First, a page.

With a degree no longer enough, job candidates are told to prove their skills in tests — from hechingerreport.org by Jon Marcus
Instead of relying on credentials, more employers want applicants to show their stuff

Excerpts (emphasis DSC):

Among the many frustrations ahead for millions of Americans thrown out of work by the pandemic is one that may surprise them: To get a new job, it’s increasingly likely they will have to take a test.

As the number of candidates balloons while health risks make it hard for hiring managers to meet with them in person, a trend toward “pre-hiring assessments” — already under way before Covid-19 — is getting a huge new push.

Skeptical that university degrees are the best measure of whether candidates have the skills they need, employers were already looking for ways that applicants could prove it — including in fields where that was not previously required.

“It’s like try before you buy,” said Price.

It's very possible that students will have to take assessments to get that job -- assessments that are based on a completely different set of Learning Objectives (LO's).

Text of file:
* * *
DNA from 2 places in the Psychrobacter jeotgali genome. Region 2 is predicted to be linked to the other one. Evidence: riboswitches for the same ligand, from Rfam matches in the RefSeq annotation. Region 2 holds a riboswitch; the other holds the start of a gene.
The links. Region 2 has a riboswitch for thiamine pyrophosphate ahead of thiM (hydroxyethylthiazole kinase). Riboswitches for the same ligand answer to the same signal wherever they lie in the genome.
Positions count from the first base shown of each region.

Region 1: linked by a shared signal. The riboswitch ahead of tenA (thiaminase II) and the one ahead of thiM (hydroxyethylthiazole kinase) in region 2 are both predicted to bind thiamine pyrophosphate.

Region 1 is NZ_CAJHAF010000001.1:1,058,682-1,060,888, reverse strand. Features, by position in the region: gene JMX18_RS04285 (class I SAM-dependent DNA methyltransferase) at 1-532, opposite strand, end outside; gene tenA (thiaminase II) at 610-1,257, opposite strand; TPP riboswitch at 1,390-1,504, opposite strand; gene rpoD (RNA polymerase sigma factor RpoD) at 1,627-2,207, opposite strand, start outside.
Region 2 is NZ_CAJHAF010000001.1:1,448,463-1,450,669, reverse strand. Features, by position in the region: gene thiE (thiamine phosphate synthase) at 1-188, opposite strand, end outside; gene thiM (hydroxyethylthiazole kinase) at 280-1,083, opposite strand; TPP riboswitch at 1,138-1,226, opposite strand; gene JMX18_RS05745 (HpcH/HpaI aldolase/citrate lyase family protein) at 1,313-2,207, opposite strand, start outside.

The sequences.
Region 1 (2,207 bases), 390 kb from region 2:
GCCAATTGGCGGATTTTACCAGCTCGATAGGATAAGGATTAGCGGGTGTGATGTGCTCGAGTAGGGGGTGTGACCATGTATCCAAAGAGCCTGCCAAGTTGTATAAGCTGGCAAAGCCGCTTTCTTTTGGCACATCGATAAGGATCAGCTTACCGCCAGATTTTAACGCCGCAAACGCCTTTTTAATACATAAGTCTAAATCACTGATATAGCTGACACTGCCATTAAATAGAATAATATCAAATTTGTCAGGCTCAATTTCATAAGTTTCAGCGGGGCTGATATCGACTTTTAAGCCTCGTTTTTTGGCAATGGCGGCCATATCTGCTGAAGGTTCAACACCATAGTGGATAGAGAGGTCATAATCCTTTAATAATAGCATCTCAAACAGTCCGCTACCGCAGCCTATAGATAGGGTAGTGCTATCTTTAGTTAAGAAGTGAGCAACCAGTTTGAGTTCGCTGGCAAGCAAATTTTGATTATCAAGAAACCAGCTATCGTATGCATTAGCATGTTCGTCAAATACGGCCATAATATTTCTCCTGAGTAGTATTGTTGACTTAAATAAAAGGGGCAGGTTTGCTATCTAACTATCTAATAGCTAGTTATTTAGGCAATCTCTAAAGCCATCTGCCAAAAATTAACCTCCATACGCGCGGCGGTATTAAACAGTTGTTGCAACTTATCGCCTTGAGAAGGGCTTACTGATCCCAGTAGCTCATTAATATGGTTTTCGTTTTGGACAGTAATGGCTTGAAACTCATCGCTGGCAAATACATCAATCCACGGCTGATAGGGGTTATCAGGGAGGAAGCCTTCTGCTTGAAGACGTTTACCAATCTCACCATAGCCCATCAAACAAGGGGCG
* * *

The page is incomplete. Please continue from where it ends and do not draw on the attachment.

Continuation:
PDF version here.

Also see:

From DSC:
There is a huge misalignment between the Learning Objectives (LO’s) that the corporate world supports — and ultimately hires by — as compared to the LO’s that faculty, provosts, & presidents support.

This happened to me a while back when I was looking for a new job. I traveled to another city — upon the company’s request (though they never lifted a finger to help me with the travel-related expenses). Plus, I dedicated the time and got my hopes up, yet again, in getting the job. But the test they gave me (before I even saw a human being) blew me away! It was meant for PhD-level candidates in Computer Science, Programming, or Statistics. It was ridiculously hard.